As my classroom assistant and I were setting up our room this past week her seventh grade son remarked, “It’s like you’ve centered everything around books in here.” And I stopped and made him repeat his words just so I could be sure that I heard him correctly. And then I looked him straight in the eye and said, “That’s the greatest thing anyone could have ever said about our classroom.”
A few days later, another teacher walked in and said, “So what’s your theme? Every class has to have a theme.” After I first told him I didn’t really have one and he seemed a bit disappointed, I remembered the words of the wise seventh grader and I said, “Well then, my theme is reading.”
You see, I decided that this year everything that went into my room had to serve a purpose. It had to help my students to be better readers or writers in some way. It had to help us to create a community of readers and a community of writers. If it was just there for decoration then it was taking up space that could be used for something more important
The result of this decision is that I have a pretty un-fancy classroom. I have no fancy bulletin boards. I have no cute Pinterest displays. I have no catchy sayings lining the walls of my room.
What I have are a whole lot of books. Everywhere. What I have are a whole lot of supplies that are easily accessible for my students so that they can do the writing work that they need to do in a way that works for them. What I have are spaces for students to work where they can be comfortable and where they can collaborate. What I have are lots of choices of where to sit and how to sit. What I have are places for us to gather, to share our thinking with one another and to document our thinking so that we can share it with the world.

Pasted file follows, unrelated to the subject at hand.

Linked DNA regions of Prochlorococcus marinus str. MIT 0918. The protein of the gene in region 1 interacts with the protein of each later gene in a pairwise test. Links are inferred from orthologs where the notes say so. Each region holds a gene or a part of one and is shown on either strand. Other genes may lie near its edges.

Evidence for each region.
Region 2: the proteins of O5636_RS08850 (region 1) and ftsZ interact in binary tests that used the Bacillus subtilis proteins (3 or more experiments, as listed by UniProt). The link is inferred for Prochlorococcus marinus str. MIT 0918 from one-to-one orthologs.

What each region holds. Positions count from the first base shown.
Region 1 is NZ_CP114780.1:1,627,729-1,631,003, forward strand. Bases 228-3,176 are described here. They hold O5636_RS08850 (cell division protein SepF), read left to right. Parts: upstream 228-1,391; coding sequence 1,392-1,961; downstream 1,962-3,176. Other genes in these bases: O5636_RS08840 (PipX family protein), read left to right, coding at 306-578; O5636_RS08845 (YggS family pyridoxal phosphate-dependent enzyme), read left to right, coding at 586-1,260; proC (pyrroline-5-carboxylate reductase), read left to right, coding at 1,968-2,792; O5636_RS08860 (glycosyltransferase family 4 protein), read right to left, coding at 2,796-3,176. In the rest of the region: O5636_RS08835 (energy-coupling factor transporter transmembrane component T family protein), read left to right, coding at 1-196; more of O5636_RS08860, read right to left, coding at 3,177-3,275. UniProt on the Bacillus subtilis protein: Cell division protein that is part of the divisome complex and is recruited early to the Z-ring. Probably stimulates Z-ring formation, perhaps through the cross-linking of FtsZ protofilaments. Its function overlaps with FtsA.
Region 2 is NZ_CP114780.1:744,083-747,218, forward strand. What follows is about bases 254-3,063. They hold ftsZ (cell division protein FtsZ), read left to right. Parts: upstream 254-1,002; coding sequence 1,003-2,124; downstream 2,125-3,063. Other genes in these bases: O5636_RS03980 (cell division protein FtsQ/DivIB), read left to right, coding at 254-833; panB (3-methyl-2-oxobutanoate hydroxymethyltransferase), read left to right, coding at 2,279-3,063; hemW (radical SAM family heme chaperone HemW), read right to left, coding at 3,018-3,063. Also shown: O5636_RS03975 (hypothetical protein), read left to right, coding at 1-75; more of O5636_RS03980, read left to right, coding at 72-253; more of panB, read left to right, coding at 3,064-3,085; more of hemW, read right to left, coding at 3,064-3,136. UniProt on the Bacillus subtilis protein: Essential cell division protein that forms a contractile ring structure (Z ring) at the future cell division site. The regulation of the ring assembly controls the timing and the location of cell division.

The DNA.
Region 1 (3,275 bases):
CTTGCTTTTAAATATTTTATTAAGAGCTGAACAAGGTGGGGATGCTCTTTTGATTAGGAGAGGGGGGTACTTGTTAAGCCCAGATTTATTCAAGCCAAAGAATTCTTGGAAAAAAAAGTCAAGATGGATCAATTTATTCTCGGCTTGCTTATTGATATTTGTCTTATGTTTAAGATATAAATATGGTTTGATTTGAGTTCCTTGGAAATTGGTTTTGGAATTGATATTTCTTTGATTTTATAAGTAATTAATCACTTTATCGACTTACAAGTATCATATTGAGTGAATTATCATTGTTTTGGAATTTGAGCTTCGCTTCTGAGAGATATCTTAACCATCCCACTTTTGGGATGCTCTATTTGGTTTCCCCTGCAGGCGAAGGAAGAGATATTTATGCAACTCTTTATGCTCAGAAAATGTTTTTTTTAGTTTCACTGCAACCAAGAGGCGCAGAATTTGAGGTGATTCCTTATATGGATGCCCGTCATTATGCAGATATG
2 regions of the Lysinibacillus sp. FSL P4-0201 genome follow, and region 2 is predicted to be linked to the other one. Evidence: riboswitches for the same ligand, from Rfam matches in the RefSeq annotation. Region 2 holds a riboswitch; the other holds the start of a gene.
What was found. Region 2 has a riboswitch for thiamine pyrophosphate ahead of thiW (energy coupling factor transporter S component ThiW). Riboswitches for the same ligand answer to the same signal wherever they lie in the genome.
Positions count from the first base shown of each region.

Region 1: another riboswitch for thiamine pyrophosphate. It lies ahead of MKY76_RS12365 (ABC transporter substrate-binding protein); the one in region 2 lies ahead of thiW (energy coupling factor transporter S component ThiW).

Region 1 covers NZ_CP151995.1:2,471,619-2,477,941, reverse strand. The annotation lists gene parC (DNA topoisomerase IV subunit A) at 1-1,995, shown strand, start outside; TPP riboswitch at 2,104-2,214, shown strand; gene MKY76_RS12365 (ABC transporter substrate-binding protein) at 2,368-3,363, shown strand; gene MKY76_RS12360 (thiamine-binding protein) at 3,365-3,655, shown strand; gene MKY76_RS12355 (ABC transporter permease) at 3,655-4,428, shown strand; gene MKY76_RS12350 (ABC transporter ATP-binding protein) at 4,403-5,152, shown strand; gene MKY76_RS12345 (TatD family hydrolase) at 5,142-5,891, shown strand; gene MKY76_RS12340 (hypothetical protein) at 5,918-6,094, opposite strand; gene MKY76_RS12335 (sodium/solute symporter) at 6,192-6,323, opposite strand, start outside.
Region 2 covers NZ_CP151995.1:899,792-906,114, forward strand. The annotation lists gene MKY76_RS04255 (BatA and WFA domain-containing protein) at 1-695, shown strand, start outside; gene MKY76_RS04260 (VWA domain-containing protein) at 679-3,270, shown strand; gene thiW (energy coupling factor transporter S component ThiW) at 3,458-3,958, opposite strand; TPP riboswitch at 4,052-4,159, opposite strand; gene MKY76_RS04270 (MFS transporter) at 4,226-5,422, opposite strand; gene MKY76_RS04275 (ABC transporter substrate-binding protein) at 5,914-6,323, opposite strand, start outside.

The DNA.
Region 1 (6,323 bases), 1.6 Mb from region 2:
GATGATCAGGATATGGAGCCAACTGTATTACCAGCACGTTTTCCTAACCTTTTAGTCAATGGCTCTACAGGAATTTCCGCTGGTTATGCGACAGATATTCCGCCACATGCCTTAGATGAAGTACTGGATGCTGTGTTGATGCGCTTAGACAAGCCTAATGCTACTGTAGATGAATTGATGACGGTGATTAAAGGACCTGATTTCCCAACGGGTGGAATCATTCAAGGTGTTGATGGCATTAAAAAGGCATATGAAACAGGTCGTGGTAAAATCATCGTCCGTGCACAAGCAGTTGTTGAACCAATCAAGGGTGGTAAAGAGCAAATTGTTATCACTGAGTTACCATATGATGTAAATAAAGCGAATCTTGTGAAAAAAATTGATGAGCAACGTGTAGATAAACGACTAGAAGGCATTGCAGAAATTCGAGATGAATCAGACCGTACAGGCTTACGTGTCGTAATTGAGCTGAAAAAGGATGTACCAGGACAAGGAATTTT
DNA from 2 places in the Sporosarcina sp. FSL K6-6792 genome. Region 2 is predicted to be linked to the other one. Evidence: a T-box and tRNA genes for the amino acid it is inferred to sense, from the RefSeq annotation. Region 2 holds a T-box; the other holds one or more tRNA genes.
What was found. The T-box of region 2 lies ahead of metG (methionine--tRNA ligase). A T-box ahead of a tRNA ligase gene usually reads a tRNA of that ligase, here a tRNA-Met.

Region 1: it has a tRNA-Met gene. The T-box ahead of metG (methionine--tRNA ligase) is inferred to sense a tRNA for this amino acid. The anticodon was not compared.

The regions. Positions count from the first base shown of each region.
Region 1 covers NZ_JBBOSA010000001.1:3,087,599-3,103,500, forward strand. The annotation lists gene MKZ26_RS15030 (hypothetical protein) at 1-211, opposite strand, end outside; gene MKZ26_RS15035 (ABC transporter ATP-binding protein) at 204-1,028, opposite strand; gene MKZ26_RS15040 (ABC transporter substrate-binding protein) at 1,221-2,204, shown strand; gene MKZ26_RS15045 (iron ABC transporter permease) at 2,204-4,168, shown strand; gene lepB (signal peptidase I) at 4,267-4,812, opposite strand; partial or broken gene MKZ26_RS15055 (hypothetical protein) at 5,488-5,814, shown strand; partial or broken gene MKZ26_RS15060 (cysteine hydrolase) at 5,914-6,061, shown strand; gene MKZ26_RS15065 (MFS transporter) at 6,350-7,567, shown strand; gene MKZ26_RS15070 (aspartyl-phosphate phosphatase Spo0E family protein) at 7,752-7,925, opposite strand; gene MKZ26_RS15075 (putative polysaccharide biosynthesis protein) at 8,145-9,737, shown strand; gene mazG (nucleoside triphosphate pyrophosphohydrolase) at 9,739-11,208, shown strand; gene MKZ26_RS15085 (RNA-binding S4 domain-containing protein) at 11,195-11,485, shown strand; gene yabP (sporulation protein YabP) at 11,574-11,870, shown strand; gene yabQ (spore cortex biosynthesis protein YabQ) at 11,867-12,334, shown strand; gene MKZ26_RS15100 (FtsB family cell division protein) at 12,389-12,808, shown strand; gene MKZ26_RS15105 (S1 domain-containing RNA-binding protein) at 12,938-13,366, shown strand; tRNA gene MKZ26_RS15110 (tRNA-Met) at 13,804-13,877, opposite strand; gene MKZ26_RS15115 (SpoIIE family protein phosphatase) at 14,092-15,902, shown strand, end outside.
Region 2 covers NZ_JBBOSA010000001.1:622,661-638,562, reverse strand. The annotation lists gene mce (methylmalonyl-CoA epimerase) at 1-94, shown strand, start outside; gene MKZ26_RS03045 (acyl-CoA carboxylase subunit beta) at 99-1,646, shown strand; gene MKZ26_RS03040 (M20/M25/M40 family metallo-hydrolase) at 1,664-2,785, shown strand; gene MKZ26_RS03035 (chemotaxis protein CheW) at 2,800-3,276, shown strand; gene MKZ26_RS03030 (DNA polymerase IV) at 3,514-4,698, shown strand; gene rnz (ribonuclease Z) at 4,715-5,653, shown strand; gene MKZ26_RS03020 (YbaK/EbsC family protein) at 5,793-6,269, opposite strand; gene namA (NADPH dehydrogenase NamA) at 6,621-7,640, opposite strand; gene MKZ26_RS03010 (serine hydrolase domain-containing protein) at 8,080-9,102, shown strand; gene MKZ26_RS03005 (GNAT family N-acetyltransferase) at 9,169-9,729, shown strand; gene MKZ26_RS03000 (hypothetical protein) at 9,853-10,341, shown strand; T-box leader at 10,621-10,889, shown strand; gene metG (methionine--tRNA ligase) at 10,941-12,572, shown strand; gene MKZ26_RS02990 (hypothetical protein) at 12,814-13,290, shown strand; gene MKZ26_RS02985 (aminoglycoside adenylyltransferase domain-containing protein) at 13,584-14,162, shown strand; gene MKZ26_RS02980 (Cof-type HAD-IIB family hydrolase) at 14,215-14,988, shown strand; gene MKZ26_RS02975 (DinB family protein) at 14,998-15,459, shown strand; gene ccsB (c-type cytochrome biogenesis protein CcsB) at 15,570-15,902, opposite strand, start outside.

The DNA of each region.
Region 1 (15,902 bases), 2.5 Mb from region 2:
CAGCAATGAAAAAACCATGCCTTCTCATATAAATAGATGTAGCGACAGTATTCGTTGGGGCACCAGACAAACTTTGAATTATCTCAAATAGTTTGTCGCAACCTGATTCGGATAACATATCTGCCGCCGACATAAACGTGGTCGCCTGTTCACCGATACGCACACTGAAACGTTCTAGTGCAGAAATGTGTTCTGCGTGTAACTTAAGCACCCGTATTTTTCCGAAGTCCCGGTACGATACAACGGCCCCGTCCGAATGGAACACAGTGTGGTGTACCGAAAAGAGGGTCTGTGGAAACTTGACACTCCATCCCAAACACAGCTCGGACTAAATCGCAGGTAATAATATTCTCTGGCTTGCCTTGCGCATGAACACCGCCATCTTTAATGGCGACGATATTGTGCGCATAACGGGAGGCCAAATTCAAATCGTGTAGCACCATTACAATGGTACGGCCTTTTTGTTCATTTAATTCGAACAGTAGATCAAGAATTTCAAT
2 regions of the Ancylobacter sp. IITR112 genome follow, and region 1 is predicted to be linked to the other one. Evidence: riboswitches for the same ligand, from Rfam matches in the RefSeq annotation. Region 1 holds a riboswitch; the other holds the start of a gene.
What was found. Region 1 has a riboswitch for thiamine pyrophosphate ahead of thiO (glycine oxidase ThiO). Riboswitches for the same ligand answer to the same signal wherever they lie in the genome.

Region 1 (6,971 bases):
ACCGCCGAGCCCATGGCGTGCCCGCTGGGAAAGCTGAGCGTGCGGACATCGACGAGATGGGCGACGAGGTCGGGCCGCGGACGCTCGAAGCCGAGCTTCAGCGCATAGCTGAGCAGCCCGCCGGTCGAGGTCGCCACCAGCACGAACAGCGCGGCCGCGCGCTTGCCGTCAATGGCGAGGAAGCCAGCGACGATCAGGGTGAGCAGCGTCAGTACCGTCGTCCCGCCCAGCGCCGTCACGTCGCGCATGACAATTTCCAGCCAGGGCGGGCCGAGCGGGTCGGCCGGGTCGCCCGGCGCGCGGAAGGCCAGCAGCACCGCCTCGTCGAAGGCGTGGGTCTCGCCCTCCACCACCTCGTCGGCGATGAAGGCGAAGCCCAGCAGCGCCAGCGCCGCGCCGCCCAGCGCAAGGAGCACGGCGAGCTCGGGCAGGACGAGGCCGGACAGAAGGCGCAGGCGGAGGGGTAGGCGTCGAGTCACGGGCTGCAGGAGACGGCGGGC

So when my students arrive next week I hope they won’t be disappointed. I hope they won’t miss the clever sayings. I hope they won’t be disappointed that there is no bag of treats sitting on their desks waiting for them. I hope they won’t be sad that there are no giveaways to win.
I hope instead that they will see that this is a place where we will read and write. I hope they see that this is a place where their voices matter. I hope they will see that this is a place that includes them and is waiting for them to fill. I hope they will see that this is a place where we will celebrate our successes. I hope they will see that this is a place where meaningful collaboration happens. I hope they will see that this is a place that is made for them and that nothing in this room is off limits to them. I hope that they will see that this place is a work in progress and it cannot possibly be complete without them.
This is the message that I hope our classroom sends as the students start to file into it this week.
If you’d like to take a look at our classroom, you can watch the classroom tour that I posted on YouTube. I try to give a bit of an explanation about all the things in my room and what purpose they each serve. The one glaring exception to my rule is the ridiculously large collection of rubber ducks that you’ll see along the windowsills. Most of those have been given to me by students, so there’s no getting rid of them now!
You can find the classroom tour here.